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Why the Bundesbank is repatriating its gold

I’ll take it as given that my readers are aware of the German gold repatriation, which was driven by the release in October 2012 of a report by the Federal Audit Office that contained criticism of the way the Bundesbank managed its overseas gold reserves. The goldbug spin on this is that it shows that Germany doesn’t trust the US or the Fed.

I agree with Jim Rickards, as paraphrased by GATA, “that Germany’s Bundesbank really doesn’t want any of its gold returned from the Federal Reserve Bank of New York and has arranged for the return of a small part of it only as a political sop to agitation in Germany’s parliament.” (see this story CDU Politician Wants to Bring German Gold Home for an example of that political agitation.)

It is worth noting that “the Audit Court can only give recommendations and can’t legally force the Bundesbank to act” so they could have ignored the calls for repatriation. However, as a result of the political fallout of the auditor report, the Bundesbank decided that “despite our different view of the law, the Bundesbank will, where possible, take up the audit court’s suggestions”.

In support of Jim’s idea that it is just to pacify local domestic politics, consider this speech in New York in November 2012 by Dr Andreas Dombret (Board Member of the Bundesbank). If you read the whole thing it certainly doesn’t sound like there is any distrust. Some key quotes:

  • bizarre public discussion … on the safety of our gold deposits … driven by irrational fears
  • conducting a “phantom debate” on the safety of our gold reserves. The arguments raised are not really convincing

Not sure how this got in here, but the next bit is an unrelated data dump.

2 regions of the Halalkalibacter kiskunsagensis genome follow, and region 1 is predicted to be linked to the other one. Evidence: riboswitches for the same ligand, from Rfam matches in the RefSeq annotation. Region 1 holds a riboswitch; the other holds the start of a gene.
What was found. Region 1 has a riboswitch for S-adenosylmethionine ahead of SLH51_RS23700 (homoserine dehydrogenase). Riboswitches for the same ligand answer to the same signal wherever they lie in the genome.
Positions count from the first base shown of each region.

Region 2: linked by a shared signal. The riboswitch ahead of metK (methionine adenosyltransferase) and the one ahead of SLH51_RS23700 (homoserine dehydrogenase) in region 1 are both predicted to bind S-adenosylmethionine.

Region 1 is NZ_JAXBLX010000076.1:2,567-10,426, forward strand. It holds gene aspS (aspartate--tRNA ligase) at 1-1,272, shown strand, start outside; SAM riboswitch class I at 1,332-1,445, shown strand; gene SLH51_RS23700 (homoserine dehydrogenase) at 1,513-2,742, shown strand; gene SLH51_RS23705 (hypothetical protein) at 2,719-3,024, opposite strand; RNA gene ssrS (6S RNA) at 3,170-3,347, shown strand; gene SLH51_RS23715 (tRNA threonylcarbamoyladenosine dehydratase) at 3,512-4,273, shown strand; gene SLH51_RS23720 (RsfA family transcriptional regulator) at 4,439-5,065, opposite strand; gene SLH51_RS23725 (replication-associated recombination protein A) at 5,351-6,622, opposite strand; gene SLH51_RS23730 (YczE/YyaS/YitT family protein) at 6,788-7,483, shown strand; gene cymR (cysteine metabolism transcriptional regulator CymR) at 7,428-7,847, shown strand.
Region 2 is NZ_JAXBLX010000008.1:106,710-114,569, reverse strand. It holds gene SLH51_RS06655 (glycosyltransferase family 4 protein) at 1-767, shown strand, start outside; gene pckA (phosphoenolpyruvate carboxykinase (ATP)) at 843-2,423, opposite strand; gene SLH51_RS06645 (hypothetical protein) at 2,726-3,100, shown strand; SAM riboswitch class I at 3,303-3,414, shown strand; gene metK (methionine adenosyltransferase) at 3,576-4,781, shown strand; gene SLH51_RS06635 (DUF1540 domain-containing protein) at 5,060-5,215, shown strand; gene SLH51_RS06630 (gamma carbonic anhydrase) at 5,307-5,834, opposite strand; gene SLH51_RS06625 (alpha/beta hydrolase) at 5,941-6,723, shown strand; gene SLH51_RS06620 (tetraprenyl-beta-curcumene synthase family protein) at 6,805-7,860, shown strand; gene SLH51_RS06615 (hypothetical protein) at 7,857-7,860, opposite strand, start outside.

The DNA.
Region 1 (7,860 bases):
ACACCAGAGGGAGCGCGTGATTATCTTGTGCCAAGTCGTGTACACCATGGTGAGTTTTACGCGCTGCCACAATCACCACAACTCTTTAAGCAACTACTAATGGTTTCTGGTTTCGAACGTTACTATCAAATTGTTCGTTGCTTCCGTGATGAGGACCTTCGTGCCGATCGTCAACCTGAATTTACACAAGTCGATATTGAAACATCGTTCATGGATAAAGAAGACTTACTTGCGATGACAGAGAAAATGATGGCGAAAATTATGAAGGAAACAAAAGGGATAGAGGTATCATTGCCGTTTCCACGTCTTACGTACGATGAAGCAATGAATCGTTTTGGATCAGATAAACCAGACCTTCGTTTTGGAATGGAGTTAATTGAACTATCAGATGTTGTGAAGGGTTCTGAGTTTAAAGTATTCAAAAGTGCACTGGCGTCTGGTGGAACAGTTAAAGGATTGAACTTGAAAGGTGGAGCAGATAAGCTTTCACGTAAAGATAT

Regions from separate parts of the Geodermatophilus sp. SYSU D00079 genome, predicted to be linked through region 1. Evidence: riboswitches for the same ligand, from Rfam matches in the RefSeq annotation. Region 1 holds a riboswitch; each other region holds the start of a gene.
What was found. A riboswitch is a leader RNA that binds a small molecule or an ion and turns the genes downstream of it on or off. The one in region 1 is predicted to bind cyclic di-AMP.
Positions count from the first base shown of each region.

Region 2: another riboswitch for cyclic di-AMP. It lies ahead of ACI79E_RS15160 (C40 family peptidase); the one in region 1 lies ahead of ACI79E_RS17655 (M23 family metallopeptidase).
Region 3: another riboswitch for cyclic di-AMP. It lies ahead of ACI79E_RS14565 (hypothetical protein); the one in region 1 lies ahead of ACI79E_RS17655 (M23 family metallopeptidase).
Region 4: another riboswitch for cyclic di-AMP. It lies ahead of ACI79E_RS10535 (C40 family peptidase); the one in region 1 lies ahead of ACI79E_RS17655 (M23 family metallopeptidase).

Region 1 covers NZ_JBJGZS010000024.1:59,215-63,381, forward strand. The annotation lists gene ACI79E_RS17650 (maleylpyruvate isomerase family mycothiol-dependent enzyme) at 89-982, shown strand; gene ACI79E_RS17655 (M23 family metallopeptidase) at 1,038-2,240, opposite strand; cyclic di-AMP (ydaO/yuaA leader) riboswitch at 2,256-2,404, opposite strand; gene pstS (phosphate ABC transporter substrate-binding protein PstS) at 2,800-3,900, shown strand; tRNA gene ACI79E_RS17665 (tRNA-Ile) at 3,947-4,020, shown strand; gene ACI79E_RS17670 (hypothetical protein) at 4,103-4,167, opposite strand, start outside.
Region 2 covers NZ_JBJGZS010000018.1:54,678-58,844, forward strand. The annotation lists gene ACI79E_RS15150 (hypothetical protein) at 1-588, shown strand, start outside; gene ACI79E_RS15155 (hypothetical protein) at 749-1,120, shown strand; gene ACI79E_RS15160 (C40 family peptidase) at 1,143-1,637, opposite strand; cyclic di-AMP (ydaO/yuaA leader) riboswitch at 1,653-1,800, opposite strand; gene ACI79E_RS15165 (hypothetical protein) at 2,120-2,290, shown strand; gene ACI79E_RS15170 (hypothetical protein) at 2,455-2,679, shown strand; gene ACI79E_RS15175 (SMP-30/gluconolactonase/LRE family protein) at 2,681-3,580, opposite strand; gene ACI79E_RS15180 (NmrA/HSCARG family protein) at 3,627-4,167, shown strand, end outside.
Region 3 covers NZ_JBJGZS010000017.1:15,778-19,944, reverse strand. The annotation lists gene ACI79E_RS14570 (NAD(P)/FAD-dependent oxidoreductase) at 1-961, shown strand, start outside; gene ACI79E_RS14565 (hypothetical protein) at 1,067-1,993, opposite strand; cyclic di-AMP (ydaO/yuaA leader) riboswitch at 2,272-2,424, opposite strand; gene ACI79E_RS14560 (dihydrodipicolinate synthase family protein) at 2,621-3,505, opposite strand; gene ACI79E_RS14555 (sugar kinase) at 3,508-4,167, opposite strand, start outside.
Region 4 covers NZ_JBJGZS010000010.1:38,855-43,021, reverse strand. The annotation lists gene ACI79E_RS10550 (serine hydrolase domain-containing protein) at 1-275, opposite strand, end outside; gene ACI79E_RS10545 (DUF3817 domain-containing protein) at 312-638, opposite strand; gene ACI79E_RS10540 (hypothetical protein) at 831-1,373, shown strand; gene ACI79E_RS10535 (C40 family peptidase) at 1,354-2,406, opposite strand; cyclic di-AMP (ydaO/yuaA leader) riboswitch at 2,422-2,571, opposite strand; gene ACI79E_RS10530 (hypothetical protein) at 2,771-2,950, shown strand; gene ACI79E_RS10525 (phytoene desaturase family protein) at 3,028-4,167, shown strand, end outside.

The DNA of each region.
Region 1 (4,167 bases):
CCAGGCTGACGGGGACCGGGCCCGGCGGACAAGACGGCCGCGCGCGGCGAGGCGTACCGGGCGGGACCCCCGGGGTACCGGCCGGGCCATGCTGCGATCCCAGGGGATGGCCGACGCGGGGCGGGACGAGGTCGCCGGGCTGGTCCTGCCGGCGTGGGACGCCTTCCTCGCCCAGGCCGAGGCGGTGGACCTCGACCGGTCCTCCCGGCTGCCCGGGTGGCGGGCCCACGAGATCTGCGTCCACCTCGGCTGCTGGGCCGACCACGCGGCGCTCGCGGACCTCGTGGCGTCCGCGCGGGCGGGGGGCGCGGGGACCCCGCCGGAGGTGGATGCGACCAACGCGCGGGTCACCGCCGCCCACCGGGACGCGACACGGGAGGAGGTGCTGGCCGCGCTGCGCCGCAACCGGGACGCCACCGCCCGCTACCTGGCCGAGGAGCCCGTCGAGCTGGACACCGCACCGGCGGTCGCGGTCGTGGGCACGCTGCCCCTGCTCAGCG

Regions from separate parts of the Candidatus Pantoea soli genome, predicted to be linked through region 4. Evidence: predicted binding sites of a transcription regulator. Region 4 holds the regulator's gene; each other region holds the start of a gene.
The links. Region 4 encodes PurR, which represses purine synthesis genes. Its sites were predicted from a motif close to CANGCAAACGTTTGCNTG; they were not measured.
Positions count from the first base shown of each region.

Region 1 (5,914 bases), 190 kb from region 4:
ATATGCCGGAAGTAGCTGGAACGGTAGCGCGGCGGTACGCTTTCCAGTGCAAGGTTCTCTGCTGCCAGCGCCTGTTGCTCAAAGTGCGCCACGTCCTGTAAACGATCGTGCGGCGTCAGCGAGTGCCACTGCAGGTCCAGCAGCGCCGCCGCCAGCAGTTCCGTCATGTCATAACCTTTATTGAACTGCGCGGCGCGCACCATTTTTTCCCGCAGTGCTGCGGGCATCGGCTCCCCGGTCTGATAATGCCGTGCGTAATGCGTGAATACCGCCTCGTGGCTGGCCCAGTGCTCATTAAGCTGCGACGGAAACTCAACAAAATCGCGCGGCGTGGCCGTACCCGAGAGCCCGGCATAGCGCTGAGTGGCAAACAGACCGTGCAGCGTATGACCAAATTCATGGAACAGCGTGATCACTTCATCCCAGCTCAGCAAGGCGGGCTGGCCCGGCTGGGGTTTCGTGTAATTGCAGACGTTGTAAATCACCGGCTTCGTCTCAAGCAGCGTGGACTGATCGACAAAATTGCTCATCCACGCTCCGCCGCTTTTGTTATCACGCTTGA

• the excellent relationship between the Bundesbank and the US Fed
  • looking back at sixty years not only of fruitful cooperation in many fields and international fora, but also of storing gold and trading via the New York Fed
  • we have never encountered the slightest problem, let alone had any doubts concerning the credibility of the Fed
  • Bill [Dudley, of the FED], I would like to thank you personally. I am also grateful for your uncomplicated cooperation in so many matters.
  • Bundesbank will remain the Fed’s trusted partner in future
  • we are confident that our gold is in safe hands with you

Should they keep their reserves in Germany? IMO all countries should. Does it make sense that the Fed doesn’t allow viewings “in the interest of security and of the control process” when they allow tourists to see the vault? IMO no. Is it acceptable that the Bundesbank just trusts a custodian and accepts as an appropriate auditing process:

  • “in 2007, “following numerous enquiries,” Bundesbank staff members were allowed to see the facility, but they reportedly only made it to the anteroom of the German reserves.”
  • “auditors from the Bundesbank made a second visit in May 2011. This time one of the nine compartments was also opened, in which the German gold bars are densely stacked. A few were pulled out and weighed.”

IMO no. But it is clear to me that their public statements and (lack of) action reflect the fact that they consider the repatriation as “irrational” rather than showing any distrust in the US or France central banks.

Source Gold Chart

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